Top 5 Must-See Attractions in Edmonton

By Benjamin Yong, Epoch Times Contributor
November 3, 2018 Updated: November 26, 2018

Here are some fun facts about the capital of Alberta, Canada, you may not know: Edmonton sits close to the geographic centre of the province; Hudson’s Bay Company set up a major trading post in the region in 1795 called Fort Edmonton; on summer solstice, the city is bathed in over 17 hours of sunlight.

If long summer days and a rich fur-trading history aren’t enticing enough, we’ve put together a concise guide to our favorite places to see and stay.

West Edmonton Mall

No list would be complete without including the out-of-this-world retail, hospitality, and entertainment complex, the West Edmonton Mall. Built in 1981, it is the biggest of its kind in North America—and until 2004, the world. Visited by 30.8 million people annually, the mall has more than 800 stores and 100 dining venues as well as nine large-scale attractions found under the roof of the 5.3 million square-foot facility.

Although it’s difficult to pick just a few, our top standout attractions are the following: Galaxyland Amusement Park with its 27 rides, four of which are rollercoasters, and a nifty Galaxy Quest that is essentially an interactive and immersive 3-D arcade shooter; Professor Wem’s Adventure Golf, an 18-hole miniature golf course right in the heart of the shopping center; and the Santa Maria, an exact replica of Christopher Columbus’s ship used to sail the Americas in 1492.

Replica of the Santa Maria at West Edmonton Mall. (Benjamin Yong)

100 Street Funicular

This glass-enclosed, hillside people-mover opened in December 2017. Traveling up and down at an angle via cable, the funicular helps downtown guests, up to 20 at a time, access a promenade below in 48 seconds, and vice versa. Running alongside the funicular is a wide staircase accommodating anyone who wants a workout or those wishing to sit and enjoy the view, and it also includes a bike rail for cyclists.

From the promenade, a pedestrian bridge leads to more stairs and then an elevator that descends to the Frederick G. Todd lookout point. This is a perfect spot to watch the North Saskatchewan River flow past or admire the Edmonton skyline. Additionally, from this point, the trail system of the River Valley’s parks—22 times the size of New York’s Central Park—is merely steps away.

The 100 Street Funicular and adjoining pedestrian stairway. (Benjamin Yong)

Alberta legislature

Affectionately referred to as “the Ledge,” the Alberta Legislature Building is a visual marvel featuring Beaux-Arts architecture—think marble pillars, carved oak wood, and beautifully curated grounds. Take one of the hourly guided tours to learn about Canada’s political process and hear the stories behind the portraits hanging in the halls. Or in the warmer months, take the kids and splash around in the outdoor wading pool.

In the visitor center, on the main floor of the Federal Building, is the 80-seat Pehonan (Cree for “gathering place”) Theatre housing a state-of-the-art 360-degree screen regularly showing the free 4-D film “Our People Our Province” in both English and French. The 11-minute film takes viewers on an adventure led by Princess Louise Caroline Alberta, fourth daughter of Queen Victoria and after whom the province is named.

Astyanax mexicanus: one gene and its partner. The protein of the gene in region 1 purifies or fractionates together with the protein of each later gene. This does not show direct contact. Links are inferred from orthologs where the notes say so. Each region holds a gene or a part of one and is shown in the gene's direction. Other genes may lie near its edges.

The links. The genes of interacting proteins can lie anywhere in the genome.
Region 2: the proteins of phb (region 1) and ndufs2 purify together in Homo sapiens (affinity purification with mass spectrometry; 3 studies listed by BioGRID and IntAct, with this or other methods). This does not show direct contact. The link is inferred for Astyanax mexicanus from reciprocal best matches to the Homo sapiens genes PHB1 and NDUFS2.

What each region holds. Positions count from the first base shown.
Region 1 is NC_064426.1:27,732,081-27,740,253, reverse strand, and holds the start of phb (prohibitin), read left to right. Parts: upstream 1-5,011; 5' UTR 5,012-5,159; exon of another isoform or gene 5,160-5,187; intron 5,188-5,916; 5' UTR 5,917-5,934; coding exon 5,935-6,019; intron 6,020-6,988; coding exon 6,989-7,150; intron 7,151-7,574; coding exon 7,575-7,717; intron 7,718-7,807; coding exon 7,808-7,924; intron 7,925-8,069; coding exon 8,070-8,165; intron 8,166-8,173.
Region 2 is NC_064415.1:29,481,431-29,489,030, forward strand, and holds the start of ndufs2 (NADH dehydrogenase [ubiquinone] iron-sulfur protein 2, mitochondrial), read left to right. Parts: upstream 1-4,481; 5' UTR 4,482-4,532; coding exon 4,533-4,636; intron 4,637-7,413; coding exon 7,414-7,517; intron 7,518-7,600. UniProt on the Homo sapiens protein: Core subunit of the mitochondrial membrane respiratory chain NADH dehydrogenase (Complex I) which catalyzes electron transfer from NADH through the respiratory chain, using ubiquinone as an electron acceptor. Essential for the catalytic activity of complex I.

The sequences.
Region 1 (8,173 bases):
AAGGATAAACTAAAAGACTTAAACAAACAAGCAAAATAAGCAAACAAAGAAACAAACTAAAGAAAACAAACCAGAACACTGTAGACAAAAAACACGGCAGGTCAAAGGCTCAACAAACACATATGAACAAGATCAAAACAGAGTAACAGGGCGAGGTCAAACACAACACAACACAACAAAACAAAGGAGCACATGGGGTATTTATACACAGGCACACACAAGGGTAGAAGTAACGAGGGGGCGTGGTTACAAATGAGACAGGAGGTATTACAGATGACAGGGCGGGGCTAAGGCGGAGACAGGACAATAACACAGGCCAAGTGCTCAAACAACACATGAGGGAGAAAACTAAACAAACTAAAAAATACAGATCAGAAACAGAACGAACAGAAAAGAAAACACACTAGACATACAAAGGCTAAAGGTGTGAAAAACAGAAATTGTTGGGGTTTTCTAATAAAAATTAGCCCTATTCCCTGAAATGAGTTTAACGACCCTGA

The Alberta Legislature Building. (Zak Tang)

Royal Tyrrell Museum of Palaeontology

Not quite within city limits, the famous Royal Tyrrell Museum (RTM) is located in the town of Drumheller, a three-hour drive south of Edmonton. If you’re in Edmonton, however, the road trip is definitely worthwhile. Situated in the rugged Canadian Badlands, a unique geological wonder where some of the world’s biggest dinosaur-fossil discoveries have been made, RTM is the country’s only museum devoted to the science of palaeontology.

Among the many must-see highlights are the Dinosaur Hall, home to the instantly recognizable Triceratops, Stegosaurus, and Tyrannosaurus Rex skeletons; the Preparation Lab, a workspace for palaeontologists to remove rock from fossils they’ve prospected out in the field; and the new Grounds for Discovery exhibit focusing on specimens found through a partnership with various industries such as housing and road construction, oil and gas, mining, and wind turbine development.

The majestic triceratops on display in the Dinosaur Hall at the Royal Tyrrell Museum of Palaeontology. (Zak Tang)

Chateau Lacombe Hotel

One of the most distinctive buildings in downtown Edmonton is the colorful 24-story Chateau Lacombe, a circular structure originally born in 1967 as the Canadian Pacific Hotel. The hotel celebrated its 50th anniversary last year and has undergone extensive renovations. Some of the upgrades include upper level Concierge Floor guestrooms that offer spectacular views of the river valley and exclusive access to the Concierge Lounge, serving daily continental breakfast in the morning, and complimentary beer, wine, and canapés during evening happy hour.

The Chateau Lacombe is also home to Edmonton’s only revolving rooftop restaurant. Making one full rotation every 18 minutes, the establishment specializes in fine Canadiana fare. Start with the melt-in-your-mouth Scallop Ceviche marinated in coriander and lime. For the main meal, try the fan favourite Alberta AAA Prime Rib, slow roasted and accompanied by rosemary jus, horseradish mashed potatoes, and Yorkshire pudding. Any room for dessert? The Baked Alaska is pure decadence, comprised of blood orange and caramel ice cream, chocolate crumble, and ice wine foam.

The Chateau Lacombe Hotel. (Benjamin Yong)
Scallop Ceviche, marinated in coriander and lime, served at La Ronde Restaurant atop the Chateau Lacombe Hotel. (Benjamin Yong)
High rises in downtown Edmonton. (Benjamin Yong)
The Mindbender rollercoaster in West Edmonton Mall’s Galaxyland. (Zak Tang)

Benjamin Yong is a freelance writer from Vancouver. Twitter @b_yong

RECOMMENDED